Our last day in Salema was met with denial and regret. We had found this wonderful home away from home. We knew how to get delicious pastries. We'd mastered the confusing wall mounted (what's that about?) hot water heater and most importantly had settled into a constant sequence of delicious grilled fish meals. Why were we being so rudely disrupted?
With these thoughts in my head I came fully to wakefulness and started my awake thoughts of the day - which sadly were not so different. I decided on one last walk on the beach before we schlepped our bags down the steps to the waiting Clio.
We packed, paid our bill at The Maré and said our good byes to Bettina. Down the hill and into the Clio and we hit the road. We drove west to Sagres and then took a small regional road - the N268 - north out of Villo Do Bispo. We drove this road for some time as it wandered further away from the Atlantic to our left. We saw giant windmills, small fields with cattle and rolling hills along with the occasional bicycle traveler.
After a couple hours of beautiful relaxed driving, I was ready for lunch. We prepared to stop in the next town we hit which turned out to be the fascinating little town of Odemira. We stopped at the outskirts of town at a small scenic overlook before proceeding across the red steel bridge into town.
At this point I have to confess that Meg and I have a strange curiosity regarding cemeteries. We had seen signs for cemitérios along the way and when we saw the one at the end of the red bridge we couldn't resist. We followed the back road up a hill to a parking lot in front of an enclosed cemetery containing only raised monuments. Pardon the fun processing this image with Snapseed.
We walked into a small park to the building we suspected was attached to the menu and as I went to open the door, it swung open and a man beckoned us in. We quickly established that we could not speak Portuguese when I asked him whether they accepted credit cards. The answer was a clear no but he assured us there was an ATM nearby and that we should "...eat first and then pay". So we did.
Lunch was delicious! We pretty much put ourselves in his hands and ended up ordering two pretty traditional dishes including pork with clams. It was yet another delicious, inexpensive and most importantly friendly meal in Portugal.
It really was a delight - and another taste of what we would come to see as a very hospitable country. When I finished eating I asked for clarification as to where the ATM was, headed out while they held Meg as collateral, came back and enjoyed an espresso before deciding it was time to go. We had miles to travel to Lisboa and our next stop.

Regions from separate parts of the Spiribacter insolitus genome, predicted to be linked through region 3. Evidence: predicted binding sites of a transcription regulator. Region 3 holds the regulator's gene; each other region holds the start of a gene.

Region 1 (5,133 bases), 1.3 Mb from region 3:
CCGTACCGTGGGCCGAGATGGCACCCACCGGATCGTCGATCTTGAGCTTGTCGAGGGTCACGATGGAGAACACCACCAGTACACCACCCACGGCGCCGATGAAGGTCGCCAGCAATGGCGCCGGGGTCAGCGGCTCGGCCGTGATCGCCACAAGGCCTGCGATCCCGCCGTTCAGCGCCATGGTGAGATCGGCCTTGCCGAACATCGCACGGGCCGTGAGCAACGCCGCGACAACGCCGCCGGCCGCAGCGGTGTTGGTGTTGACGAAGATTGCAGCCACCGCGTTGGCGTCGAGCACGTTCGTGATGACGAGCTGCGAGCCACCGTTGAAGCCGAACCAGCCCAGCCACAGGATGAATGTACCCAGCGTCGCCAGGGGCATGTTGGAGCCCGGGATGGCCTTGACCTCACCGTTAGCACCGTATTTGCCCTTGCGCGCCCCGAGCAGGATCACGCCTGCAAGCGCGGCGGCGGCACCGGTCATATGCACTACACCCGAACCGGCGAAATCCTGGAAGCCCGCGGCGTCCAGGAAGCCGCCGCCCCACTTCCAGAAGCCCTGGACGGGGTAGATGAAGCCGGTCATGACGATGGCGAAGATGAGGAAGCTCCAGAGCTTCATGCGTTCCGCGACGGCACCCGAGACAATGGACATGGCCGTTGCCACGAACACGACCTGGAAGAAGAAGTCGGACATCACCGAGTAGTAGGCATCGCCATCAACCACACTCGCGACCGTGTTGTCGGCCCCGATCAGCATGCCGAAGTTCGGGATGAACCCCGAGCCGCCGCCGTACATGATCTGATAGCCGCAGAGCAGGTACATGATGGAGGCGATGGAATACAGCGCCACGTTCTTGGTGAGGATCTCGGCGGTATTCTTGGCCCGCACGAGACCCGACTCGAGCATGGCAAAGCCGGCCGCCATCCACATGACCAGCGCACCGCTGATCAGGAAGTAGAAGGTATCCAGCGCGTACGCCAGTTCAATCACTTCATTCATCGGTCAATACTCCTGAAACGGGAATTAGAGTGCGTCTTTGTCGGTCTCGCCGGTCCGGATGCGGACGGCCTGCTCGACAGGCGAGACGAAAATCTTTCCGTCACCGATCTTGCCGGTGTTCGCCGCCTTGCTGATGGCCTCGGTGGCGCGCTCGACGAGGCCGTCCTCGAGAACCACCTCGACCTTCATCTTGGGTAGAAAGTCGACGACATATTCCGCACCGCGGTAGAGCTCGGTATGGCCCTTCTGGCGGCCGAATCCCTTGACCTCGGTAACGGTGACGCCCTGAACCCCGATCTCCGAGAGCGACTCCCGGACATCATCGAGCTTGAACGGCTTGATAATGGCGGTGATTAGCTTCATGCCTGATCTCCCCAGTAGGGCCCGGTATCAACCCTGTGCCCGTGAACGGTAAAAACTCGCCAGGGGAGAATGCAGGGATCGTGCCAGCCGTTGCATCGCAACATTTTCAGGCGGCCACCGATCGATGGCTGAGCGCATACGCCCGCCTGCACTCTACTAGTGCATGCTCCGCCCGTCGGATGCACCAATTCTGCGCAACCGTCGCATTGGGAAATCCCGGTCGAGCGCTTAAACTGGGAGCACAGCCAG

This turned out to be more difficult than we expected. We returned to our car to see it hemmed in by an ambulance. After 10 minutes of squirming (I was sure I could get it out), the locals took pity on us. The dentist from across the street came out, entered the store where we were parked and after a moment the ambulance driver came out and waving apologies moved up so we could extract our Clio.
But it was not to be that easy. Odemira was under a lot of construction and the TomTom very much wanted us to exit the town via a road which we could definitely not take. We flailed... and flailed... and flailed before TomTom locked on to a route that took us over hill and dale and out the other side of town. We were free!
Back on the road again we reveled in the beauty of the surrounding countryside. We drove through roads overhung by beautiful trees, passed vibrant fields of flowers and saw dramatic vistas as the country slowly opened up and became grazing land for cattle.
Next we hit a more major road (an "IC" road I think?) and started to increase velocity - until the Clio shook a bit - and then we hit the A2 to Lisboa - Portugal's interstate highway with a speed limit of 120 kph or about 75 mph. The lesson I had learned in Germany last year was quickly reinforced: lanes matter. In the right lane the speed limit apparently applied but in the left lane, not so much. We and the Clio stayed in the right lane a lot.
Along the way we noticed nesting storks. Last year, when we visited Germany and France, we found storks nesting in high places like church steeples. In Portugal, they seemed to favor any kind of man made pole - like old power lines.
On to Lisbon we drove! As we got closer the number of lanes grew to 3, then 4, then (I think) finally to 5 and the traffic picked up considerably. I'm used to driving in rural Vermont so this sort of thing gets my blood pressure up - especially when I'm in a foreign country. Meg taught me to keep breathing and we hoped fervently that the TomTom's maps were up to date in Lisbon.
As we arrived in greater Lisbon, we crossed a giant bridge. I knew that Lisbon was on the River Tagus but I hadn't looked in to the bridge at all. It was amazing! It's called the April 25th Bridge in reference to the Carnation Revolution and it seems closely related to our own Golden Gate Bridge.
This image is a multi image panorama taken from later in the trip that is the best picture I have of the bridge.
We crossed the giant bridge and got off the A2 and followed the TomTom's directions. Shortly we were following a city bus through heavy, heavy traffic. Following the bus gave this rural driver the help I needed and before long we were docked and checked into the amazing Bairro Alto Hotel (highly recommended). We checked into our room which overlooked the Praça Camões. Luis Camões was a well loved poet and we ran into his legacy all over Lisbon.